The shape of the tank does not matter much as long as the tank is big enough to accommodate the mollies and their lifestyle.

21 comments

  • jeanette sumler

    how many mollies can I put in a 130 gallon tank if that is all have in tank

  • 1 per 2 gallons usually in 3s (mff). So abt 65 with llots of plants and decor, I would start with thrity though, because a newer tank might not be able to take that bio load.

  • I have a 7.5 gallon tank, can i have Mollies or is the tank too small? If yes, how many Mollies can i have?

  • i have 3 molly fishes in 6-gallon tank is it safe to keep them in such a tank have a small size but i have air pump and light in it and some stones o the ground
    can i keep them healthy in that??

    • does it have a filter? a filter is a requirement especially for a tank of that size. you also need gravel if you dont have some you didnt say and a heater because they are a tropical species. but a 6 gallon is a perfect size for the smaller mollys but bigger is always better

    • Surely, it may sound unbelievable but 2 black mollies of mine lived in a 1 gallon bowl for 5 years without any filter, air pump (although I placed one a year later) and regular maintenance of the bowl. Believe me, mollies are one of the most hardy fish. They will be fine in a 6 gallon tank. Just make sure you don’t overfeed them and give a good quality fish food (personally prefered – optimum micro pallet)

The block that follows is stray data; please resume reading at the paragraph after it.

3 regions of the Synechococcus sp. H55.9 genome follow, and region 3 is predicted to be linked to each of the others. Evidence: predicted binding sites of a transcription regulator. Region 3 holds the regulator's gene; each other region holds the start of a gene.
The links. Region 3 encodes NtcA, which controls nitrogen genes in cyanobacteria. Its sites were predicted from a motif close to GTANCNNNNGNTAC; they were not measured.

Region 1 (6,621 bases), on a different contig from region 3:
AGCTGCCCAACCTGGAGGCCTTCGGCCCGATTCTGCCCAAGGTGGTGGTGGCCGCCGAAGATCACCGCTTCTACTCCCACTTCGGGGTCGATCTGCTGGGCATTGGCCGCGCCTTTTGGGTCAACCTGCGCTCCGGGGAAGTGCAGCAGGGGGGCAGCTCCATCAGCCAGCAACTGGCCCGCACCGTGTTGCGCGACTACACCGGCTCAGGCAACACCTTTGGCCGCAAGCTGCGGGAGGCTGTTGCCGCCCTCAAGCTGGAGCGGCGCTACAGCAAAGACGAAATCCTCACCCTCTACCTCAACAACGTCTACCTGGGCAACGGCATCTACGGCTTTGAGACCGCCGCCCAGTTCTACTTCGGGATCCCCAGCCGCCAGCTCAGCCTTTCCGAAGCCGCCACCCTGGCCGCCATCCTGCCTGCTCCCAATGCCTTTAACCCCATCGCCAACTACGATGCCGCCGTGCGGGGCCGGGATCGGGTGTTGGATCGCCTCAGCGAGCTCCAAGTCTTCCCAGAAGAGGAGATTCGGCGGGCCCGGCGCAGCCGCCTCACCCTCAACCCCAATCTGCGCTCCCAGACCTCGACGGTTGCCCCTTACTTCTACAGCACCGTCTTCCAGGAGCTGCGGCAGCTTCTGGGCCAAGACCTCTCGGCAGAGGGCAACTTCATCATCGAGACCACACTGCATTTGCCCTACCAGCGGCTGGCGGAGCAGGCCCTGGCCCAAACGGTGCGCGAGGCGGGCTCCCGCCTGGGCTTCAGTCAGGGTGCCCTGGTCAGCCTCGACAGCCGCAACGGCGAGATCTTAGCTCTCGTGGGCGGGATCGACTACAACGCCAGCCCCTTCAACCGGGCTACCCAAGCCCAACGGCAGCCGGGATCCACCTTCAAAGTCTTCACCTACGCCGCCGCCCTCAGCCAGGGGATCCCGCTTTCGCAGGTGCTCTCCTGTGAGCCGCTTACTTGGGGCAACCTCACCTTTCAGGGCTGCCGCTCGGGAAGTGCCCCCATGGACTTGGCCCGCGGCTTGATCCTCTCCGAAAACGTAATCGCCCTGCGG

• Surely, it may sound unbelievable but 2 black mollies of mine lived in a 1 gallon bowl for 5 years without any filter, air pump (although I placed one a year later) and regular maintenance of the bowl. Believe me, mollies are one of the most hardy fish. They will be fine in a 6 gallon tank. Just make sure you don’t overfeed them and give a good quality fish food (personally prefered – optimum micro pallet)

  • Yes, they will live up to 10 years in a 6-gallon tank!

  • I have a 20-gallon long tank.
    How many mollies can I safely have in there so they can thrive?

  • Yes i have
    2 Dalmatian mollies in a 39 gallon tank along with 3 serpae tetras and 2 mystery snails 1 of the mollies is white and it is female the other molly is black and is male the female is now pregnant

  • How many gallons does one dalmation molly need?

  • Could I get away by using a 10 gallon aquarium for a couple of months until I can afford a 30 gallon?

    • you could probably keep them in a ten for most or all of their life but if you are going to keep them in a 30 that’s the best for them

  • I have 10 fry.. if I wanted to keep all.of them, how big of a tank would I need?

  • I have a 32 gallon tank with a frog and Betta and 3 catfish….plus idk how many mollies. They have completely taken over my tank!! The female had babies 4 times smh. I heard they are hard to keep but seems like it’s easy for me. I let the cycle of life happen. Who ever makes it…makes it. Not to mention the other fish I had have completely disappeared!!!